However, I realize that many other policies do not cover such. Folks would be prudent to ask your agent about them and get an umbrella (they are typically cheap) if need be.

Most state laws prohibit coverage of criminal acts however.
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Old July 24, 2009, 11:50 AM   #21
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It's hard to know what Graham's legal costs were. In the possible criminal case, which went only as far as the grand jury, there is no discoverable evidence provided to the prospective defendant and therefore little basis for which a defense attorney could draw fees. I wouldn't expect the criminal defense fees to be terribly substantial.

As far as the civil trial fees, it's even harder to know, because there are a lot of variables we simply don't know. For one, we don't really know how vigorous the case presented by the plaintiffs was. From what little was in the news clip above, the plaintiffs' case seems to have consisted of a few character witnesses and possibly one forensic expert (though we don't know if the forensic expert testified for the plaintiffs or the defense). In all honesty, it doesn't sound like the plaintiffs were represented by terribly effective or competent counsel, and this would help keep Graham's legal expenses to a minimum. If you aren't engaged in a duel of expen$ive experts and tons of discovery materials going in each direction, the legal costs might not range into the staggering range.
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Old July 24, 2009, 12:22 PM   #22
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All I can say is, I love Texas.
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Old July 24, 2009, 12:56 PM   #23
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Quote:
[From stija]: First you have to make sure that the bad guy cannot testify against you....And best of all, no witnesses.
Wow! Nothing like creating something permanent and discoverable that could be used by a prosecutor to establish state of mind.

Quote:
Then you say: "I was afraid for my life and I shot back, I have nothing more to say"....It is that simple. No need for a lawyer unless they decide to indict you, but with a statement like that they really have nothing on you.
Not quite that simple. They will have evidence that you shot someone. Absent anything else, that's evidence that you committed a crime.

Not only that, if you choose to mount a claim of self defense, they also have your own admission that you did the deed.

It's then a matter of whether the shooting was justified under the law, and it's up to you to produce evidence of justifiability, and up to you and your defense counsel to convincingly present that evidence to the charging authority and should it come to that, to a grand jury if your state has them, and if necessary, to a trial court jury.

Of course, the evidence favorable to your defense could be pretty strong--perhaps strong enough to result in no charges being filed at all--or rather weak.

Having "no witnesses" could work against you. Witnesses who corroborate your claim of justifiable self-defense could prove very important to you indeed, depending on what other evidence exists.

The prosecution will be assembling evidence also. Best not to give them any help in the form of statements they could user to try to show that you were predisposed to killing.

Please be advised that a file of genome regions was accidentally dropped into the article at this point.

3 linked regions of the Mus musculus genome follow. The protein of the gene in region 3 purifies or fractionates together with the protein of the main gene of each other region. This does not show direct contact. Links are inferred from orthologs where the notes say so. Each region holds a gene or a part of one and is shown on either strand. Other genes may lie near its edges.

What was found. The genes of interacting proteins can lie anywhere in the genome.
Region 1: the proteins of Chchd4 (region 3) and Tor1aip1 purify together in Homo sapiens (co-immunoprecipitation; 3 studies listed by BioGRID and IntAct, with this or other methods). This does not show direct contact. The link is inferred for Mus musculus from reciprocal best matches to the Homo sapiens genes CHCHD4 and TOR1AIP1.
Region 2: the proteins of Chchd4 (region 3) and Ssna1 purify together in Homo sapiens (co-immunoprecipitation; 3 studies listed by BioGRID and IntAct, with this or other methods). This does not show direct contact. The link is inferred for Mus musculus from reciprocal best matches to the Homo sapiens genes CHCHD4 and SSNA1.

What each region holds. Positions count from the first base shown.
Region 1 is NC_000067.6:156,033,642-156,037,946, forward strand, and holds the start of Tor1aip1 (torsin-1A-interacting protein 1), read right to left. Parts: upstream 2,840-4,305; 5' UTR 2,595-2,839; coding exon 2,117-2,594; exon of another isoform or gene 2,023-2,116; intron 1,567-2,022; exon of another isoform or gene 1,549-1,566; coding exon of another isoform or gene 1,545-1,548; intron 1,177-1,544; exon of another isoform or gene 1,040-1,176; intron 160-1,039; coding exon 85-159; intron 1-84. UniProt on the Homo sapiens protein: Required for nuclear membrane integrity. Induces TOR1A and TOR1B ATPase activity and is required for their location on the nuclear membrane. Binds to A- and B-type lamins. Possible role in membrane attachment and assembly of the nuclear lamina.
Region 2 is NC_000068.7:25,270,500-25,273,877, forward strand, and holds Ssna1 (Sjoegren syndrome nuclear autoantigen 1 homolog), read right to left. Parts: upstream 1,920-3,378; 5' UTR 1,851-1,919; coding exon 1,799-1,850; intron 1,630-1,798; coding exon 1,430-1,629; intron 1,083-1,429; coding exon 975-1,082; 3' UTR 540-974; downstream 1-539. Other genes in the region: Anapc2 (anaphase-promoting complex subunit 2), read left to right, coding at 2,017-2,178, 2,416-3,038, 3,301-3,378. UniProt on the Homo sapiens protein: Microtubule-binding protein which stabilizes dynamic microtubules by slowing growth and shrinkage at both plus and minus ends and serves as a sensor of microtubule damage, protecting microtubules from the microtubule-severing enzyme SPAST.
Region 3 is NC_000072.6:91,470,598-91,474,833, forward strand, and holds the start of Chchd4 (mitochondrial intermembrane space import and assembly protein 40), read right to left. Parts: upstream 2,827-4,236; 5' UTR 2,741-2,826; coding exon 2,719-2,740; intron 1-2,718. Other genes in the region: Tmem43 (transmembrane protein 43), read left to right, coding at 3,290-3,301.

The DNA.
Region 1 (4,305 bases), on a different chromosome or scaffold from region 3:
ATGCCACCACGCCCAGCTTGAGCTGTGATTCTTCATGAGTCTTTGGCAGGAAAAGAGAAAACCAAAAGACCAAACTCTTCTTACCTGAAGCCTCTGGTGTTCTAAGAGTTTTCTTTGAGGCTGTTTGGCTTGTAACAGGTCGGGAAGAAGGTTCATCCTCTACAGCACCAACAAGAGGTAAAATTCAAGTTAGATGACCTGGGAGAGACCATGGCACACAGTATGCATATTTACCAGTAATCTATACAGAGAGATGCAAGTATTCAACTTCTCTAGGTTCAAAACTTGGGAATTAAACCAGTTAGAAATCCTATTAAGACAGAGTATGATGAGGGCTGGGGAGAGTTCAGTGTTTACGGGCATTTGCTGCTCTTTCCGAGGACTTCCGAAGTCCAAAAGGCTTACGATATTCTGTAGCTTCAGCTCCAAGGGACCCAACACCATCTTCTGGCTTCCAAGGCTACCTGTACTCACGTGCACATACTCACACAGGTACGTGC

And the deceased? He can still bear witness through forensic evidence. May help you, or it may just hurt.
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Old July 24, 2009, 01:31 PM   #24
stija
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The following is a hypothetical scenario.

Quote:
Wow! Nothing like creating something permanent and discoverable that could be used by a prosecutor to establish state of mind.
As opposed to wounding the guy and that being not only permanent and discoverable evidence, but then his word against yours. Perhaps, according to intruder, he decided to retreat and wait for cops but you, the bad guy with the gun in your hand, decided to shoot him anyway.

And what state of mind do you speak of? Being scared for his life because of a possibly armed robber inside his house?

Also please understand that I am not advocating the killing of any intruder. It is up to the individual to choose wether to pull that trigger or not, however in the above post I was describing what to say in a hypothetical scenario where the homeowner decided to shoot and the intruder ends up getting shot.

Quote:
They will have evidence that you shot someone. Absent anything else, that's evidence that you committed a crime.
Pardon me? Evidence that someone committed a crime?? There is only evidence, according to the shooters testimony, that there was an intruder that caused the shooter to be afraid for his life which made him shoot in self defense. What crime are you talking about? Perhaps the attemted robbery/assualt by the intruder?

Quote:
Not only that, if you choose to mount a claim of self defense, they also have your own admission that you did the deed.
Exactly! How is this detrimental to the shooter?
According to the testimony of the only witness, and corroborated by the scene at the shooting, there was an intruder who made the shooter fear for his life and shoot in self defense.
Are you suggesting the shooter has a better option than self defense? I am all ears.

Quote:
It's then a matter of whether the shooting was justified under the law, and it's up to you to produce evidence of justifiability, and up to you and your defense counsel to convincingly present that evidence to the charging authority....
The shooter did claim justification by claiming self defense. The ball is in their court to prove the opposite. If it comes to to trial it is up to prosecutors to prove your intent to kill and not the claimed self defense. Hard to do without a witness unless you shot the guy in the back, then walked up behind him while he was on the ground and shot him execution style in the head.